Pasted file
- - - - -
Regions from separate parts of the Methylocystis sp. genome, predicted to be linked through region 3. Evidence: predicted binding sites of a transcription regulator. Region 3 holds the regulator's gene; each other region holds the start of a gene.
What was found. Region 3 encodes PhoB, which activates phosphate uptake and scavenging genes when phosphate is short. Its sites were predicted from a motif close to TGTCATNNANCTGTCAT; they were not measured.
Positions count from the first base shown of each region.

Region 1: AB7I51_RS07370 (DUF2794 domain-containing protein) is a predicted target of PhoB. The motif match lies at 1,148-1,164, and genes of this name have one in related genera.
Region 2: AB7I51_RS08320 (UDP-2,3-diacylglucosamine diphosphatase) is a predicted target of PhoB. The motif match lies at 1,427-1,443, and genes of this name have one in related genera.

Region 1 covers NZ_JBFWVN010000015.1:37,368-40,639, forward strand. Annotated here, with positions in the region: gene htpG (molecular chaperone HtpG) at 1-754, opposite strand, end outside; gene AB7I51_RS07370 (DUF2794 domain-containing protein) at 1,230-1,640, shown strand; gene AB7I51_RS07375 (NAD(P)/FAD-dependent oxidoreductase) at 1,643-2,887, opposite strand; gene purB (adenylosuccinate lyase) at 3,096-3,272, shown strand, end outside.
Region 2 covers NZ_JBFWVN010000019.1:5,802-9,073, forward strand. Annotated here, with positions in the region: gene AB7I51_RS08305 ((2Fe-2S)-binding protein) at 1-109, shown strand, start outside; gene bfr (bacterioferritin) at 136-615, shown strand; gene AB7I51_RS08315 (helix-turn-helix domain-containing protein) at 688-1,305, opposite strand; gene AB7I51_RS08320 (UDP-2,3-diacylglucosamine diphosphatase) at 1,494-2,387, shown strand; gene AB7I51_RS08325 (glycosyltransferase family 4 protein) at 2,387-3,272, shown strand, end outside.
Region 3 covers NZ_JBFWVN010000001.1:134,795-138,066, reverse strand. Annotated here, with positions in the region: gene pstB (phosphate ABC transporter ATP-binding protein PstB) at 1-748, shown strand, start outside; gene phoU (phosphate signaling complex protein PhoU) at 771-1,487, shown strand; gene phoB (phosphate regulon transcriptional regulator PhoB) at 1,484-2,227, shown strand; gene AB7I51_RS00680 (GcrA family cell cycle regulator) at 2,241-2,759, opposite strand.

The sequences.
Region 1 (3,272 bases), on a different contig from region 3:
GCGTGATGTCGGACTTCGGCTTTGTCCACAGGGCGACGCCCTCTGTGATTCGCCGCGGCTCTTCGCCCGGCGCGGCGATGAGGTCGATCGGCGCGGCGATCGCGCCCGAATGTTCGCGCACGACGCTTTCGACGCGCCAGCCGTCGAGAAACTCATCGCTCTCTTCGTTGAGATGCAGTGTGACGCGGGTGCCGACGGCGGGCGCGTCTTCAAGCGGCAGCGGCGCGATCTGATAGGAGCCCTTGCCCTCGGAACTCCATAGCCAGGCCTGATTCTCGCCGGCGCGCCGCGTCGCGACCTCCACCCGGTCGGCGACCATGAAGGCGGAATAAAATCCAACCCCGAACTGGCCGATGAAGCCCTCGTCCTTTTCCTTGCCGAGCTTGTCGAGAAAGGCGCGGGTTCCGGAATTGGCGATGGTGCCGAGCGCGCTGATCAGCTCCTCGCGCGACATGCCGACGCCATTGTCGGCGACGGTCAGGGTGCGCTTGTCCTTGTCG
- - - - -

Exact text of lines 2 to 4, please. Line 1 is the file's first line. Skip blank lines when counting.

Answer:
What was found. Region 3 encodes PhoB, which activates phosphate uptake and scavenging genes when phosphate is short. Its sites were predicted from a motif close to TGTCATNNANCTGTCAT; they were not measured.
Positions count from the first base shown of each region.

Region 1: AB7I51_RS07370 (DUF2794 domain-containing protein) is a predicted target of PhoB. The motif match lies at 1,148-1,164, and genes of this name have one in related genera.